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Helping you avoid scams?

by - 23/11/2023 in Fraud Twitter logo icon link Facebook logo icon link LinkedIn logo icon link
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Protect Yourself Against Scams

It would be hard to come by someone who hasn’t been caught out by a scam in recent years – and near impossible to find someone who hasn’t at least received a scam email, text, or phone call. But scams are getting trickier and trickier to spot, so we thought we’d share a few quick steps to help protect yourself against these fraudsters.

If you get an email, text, direct message, or phone call that feels a little off, remember to:

  • Stop and give yourself some time.Don’t be rushed into anything as scammers usually take advantage of the immediacy and panic you feel when you’re presented with a scam. Put the phone down, do some research and always take your time.
  • Never disclose any personal information.Passwords, one-time passcodes, memorable information, PINs – basically, anything that would help a scammer get into your accounts and get a hold of your money or credentials. It’s your identity, so keep it safe.
  • Be password savvy.Make sure your passwords are unique and difficult to hack. Uppercase, lowercase, special characters and numbers should be included. Most smartphones have a way to save your passwords so you won’t forget them – just remember to keep your phone super secure!

And once you’ve done these and are trying to figure out if something is legitimate, remember our SCAMS tips:

    There are lots of online scam website checkers, meaning you can usually find out if you’re dealing with a scam.
    Through Citizens Advice, you can check if something might be a scam online, and you can get in touch with a scams advisor if you’d prefer to speak to somebody.
    You’ll also find useful information and up-to-date advice about the latest scams and fraud at Take Five to Stop Fraud, including guidance on how to report them.
    You can also use a governing body to search the legitimacy of a business. If they’re required to be regulated by a governing body, like the Financial Conduct Authority, you can double-check the business through them to check if it’s a scam.
    If you’re unsure about a website or you just want to double-check if it’s authentic, you can check their character first.
    A legitimate company would’ve built a reputation online, whereas if a website appeared overnight, then it won’t have had time to develop a footprint. Trustpilot or Feefo will have a score and other user’s experiences that you can check against. If it’s a site you can trust, it should have a decent score and lots of reviews dating back a while.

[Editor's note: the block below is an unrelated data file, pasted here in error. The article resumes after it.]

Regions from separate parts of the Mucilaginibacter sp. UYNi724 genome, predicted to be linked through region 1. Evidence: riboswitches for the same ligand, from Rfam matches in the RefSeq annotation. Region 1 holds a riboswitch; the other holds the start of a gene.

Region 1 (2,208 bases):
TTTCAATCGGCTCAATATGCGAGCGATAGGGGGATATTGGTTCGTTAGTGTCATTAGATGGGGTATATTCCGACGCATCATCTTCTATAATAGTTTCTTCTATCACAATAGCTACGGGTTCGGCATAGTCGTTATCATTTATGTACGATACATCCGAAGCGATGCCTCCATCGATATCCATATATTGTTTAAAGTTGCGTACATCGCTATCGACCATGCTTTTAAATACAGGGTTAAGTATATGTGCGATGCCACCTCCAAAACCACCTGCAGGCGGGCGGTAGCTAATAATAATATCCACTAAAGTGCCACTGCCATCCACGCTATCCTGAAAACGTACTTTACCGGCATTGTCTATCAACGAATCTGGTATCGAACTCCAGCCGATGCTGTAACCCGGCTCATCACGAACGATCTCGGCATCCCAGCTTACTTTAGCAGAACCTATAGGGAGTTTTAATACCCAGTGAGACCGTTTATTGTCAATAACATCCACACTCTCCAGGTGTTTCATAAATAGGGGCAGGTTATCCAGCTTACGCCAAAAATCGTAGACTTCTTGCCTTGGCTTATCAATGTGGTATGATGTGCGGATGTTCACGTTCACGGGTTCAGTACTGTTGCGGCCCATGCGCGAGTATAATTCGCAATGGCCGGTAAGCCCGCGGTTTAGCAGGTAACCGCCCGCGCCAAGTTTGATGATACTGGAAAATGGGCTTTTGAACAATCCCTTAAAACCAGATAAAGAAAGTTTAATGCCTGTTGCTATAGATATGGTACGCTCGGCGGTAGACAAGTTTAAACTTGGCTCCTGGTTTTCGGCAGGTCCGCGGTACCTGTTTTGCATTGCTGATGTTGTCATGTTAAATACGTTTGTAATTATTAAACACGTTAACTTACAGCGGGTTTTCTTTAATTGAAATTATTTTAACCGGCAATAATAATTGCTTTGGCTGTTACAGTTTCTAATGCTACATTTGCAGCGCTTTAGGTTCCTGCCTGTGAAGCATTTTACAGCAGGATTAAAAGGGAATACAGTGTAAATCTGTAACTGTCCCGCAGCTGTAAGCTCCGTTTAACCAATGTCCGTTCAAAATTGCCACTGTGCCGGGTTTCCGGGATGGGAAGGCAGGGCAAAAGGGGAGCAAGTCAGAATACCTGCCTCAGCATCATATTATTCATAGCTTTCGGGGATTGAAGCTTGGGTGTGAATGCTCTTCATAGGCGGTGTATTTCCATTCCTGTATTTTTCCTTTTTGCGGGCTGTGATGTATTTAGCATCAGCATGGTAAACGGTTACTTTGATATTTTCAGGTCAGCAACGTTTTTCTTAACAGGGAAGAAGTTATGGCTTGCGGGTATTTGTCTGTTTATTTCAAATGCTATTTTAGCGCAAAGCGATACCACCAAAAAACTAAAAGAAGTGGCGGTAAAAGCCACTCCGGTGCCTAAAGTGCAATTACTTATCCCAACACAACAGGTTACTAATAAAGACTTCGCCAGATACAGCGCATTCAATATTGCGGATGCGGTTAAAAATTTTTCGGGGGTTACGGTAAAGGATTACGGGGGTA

You can also look for a padlock just before the website address – any site that requires a transaction or for you to login should be covered by ‘HTTPS’ – the ‘S’ literally meaning ‘secure’. If a site doesn’t have this, double-check the authenticity of the website before proceeding.
  • A = ASK
    If you’re really worried, you can also simply reach out and ask someone.
    Maybe you’ve done your online due diligence, but something still feels a little iffy. You can always call the company or live chat (if they have it) to double-check if something’s real.
    Imagine you get a call from your ‘bank’, and they say you need to ‘secure your money as it has been compromised’ by moving it into a different account. Normally these things need to be done immediately and in your anxious state, you do as you’re told and lose everything. In this situation, put the phone down, give it a few minutes and then call the company back using the number on the legitimate website and double-check the claims.
    It's better to ask than to risk it!
    Lots of scam emails or texts include grammatical errors and simple mistakes that, if we took a small pause to look at carefully, would be pretty easy to spot.
    • Check the email address/web address/number – if you receive an email from a company but the email address looks strange, it might not be from the official company.
    • If they use your email to address you, or simply say ‘Hi’, they clearly don’t know who you are and don’t have your proper details in the company database.
    • Check for too many spaces in the text, random punctuation, simple spelling mistakes and logos/images that don’t look right.
    Nowadays, most reputable companies have some kind of social media presence, so it’s a good idea to do a quick search and a snoop before dealing with the company.
    You can have a look at X (formerly Twitter), Facebook, LinkedIn, and Instagram to find the company’s official page. Then, you can look at if they’re active, what kind of content they’re sharing, and even look at comments and mentions to see if they have lots of complaints from real customers. If you’re still worried, remember to reach out and ask them. If they respond to your message and reassure you, then it’s probably not a scam.

We know that your finances are important to you, so we’ll always want to help you keep it secure. Follow these tips, and you’ll be on your way to beating scammers and keeping your money safe.

Financial Services Compensation Scheme

Financial Services Compensation Scheme

Your eligible deposits held by a UK establishment of Charter Savings Bank are protected up to a total of £85,000 by the Financial Services Compensation Scheme, the UK’s deposit protection scheme. Any deposits you hold above the limit are unlikely to be covered. Please click here for further information or visit www.fscs.org.uk.